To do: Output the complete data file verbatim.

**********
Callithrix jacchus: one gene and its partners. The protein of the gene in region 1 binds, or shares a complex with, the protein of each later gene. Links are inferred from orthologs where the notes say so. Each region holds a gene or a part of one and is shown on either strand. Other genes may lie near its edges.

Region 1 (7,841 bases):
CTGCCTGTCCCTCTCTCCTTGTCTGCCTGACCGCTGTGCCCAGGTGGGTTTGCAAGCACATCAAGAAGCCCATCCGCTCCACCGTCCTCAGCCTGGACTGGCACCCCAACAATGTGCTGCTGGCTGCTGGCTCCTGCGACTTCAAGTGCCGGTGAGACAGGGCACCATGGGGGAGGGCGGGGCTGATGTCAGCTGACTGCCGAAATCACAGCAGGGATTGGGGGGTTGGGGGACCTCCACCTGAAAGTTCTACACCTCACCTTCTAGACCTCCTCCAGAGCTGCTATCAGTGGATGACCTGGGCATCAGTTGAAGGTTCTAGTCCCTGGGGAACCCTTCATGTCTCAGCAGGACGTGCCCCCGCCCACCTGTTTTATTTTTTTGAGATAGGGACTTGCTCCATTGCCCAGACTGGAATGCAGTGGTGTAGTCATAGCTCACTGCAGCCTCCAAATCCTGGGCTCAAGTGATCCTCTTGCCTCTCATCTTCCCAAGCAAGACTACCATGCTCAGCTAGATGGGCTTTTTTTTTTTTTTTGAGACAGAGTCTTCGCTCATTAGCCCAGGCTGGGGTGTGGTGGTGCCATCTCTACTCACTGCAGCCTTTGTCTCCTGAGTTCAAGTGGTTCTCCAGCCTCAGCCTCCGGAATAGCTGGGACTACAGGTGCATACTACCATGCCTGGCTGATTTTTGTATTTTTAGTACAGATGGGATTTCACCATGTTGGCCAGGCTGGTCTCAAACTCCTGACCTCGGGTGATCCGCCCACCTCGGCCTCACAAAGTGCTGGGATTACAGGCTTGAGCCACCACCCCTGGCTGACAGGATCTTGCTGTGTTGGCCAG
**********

Callithrix jacchus: one gene and its partners. The protein of the gene in region 1 binds, or shares a complex with, the protein of each later gene. Links are inferred from orthologs where the notes say so. Each region holds a gene or a part of one and is shown on either strand. Other genes may lie near its edges.

Region 1 (7,841 bases):
CTGCCTGTCCCTCTCTCCTTGTCTGCCTGACCGCTGTGCCCAGGTGGGTTTGCAAGCACATCAAGAAGCCCATCCGCTCCACCGTCCTCAGCCTGGACTGGCACCCCAACAATGTGCTGCTGGCTGCTGGCTCCTGCGACTTCAAGTGCCGGTGAGACAGGGCACCATGGGGGAGGGCGGGGCTGATGTCAGCTGACTGCCGAAATCACAGCAGGGATTGGGGGGTTGGGGGACCTCCACCTGAAAGTTCTACACCTCACCTTCTAGACCTCCTCCAGAGCTGCTATCAGTGGATGACCTGGGCATCAGTTGAAGGTTCTAGTCCCTGGGGAACCCTTCATGTCTCAGCAGGACGTGCCCCCGCCCACCTGTTTTATTTTTTTGAGATAGGGACTTGCTCCATTGCCCAGACTGGAATGCAGTGGTGTAGTCATAGCTCACTGCAGCCTCCAAATCCTGGGCTCAAGTGATCCTCTTGCCTCTCATCTTCCCAAGCAAGACTACCATGCTCAGCTAGATGGGCTTTTTTTTTTTTTTTGAGACAGAGTCTTCGCTCATTAGCCCAGGCTGGGGTGTGGTGGTGCCATCTCTACTCACTGCAGCCTTTGTCTCCTGAGTTCAAGTGGTTCTCCAGCCTCAGCCTCCGGAATAGCTGGGACTACAGGTGCATACTACCATGCCTGGCTGATTTTTGTATTTTTAGTACAGATGGGATTTCACCATGTTGGCCAGGCTGGTCTCAAACTCCTGACCTCGGGTGATCCGCCCACCTCGGCCTCACAAAGTGCTGGGATTACAGGCTTGAGCCACCACCCCTGGCTGACAGGATCTTGCTGTGTTGGCCAG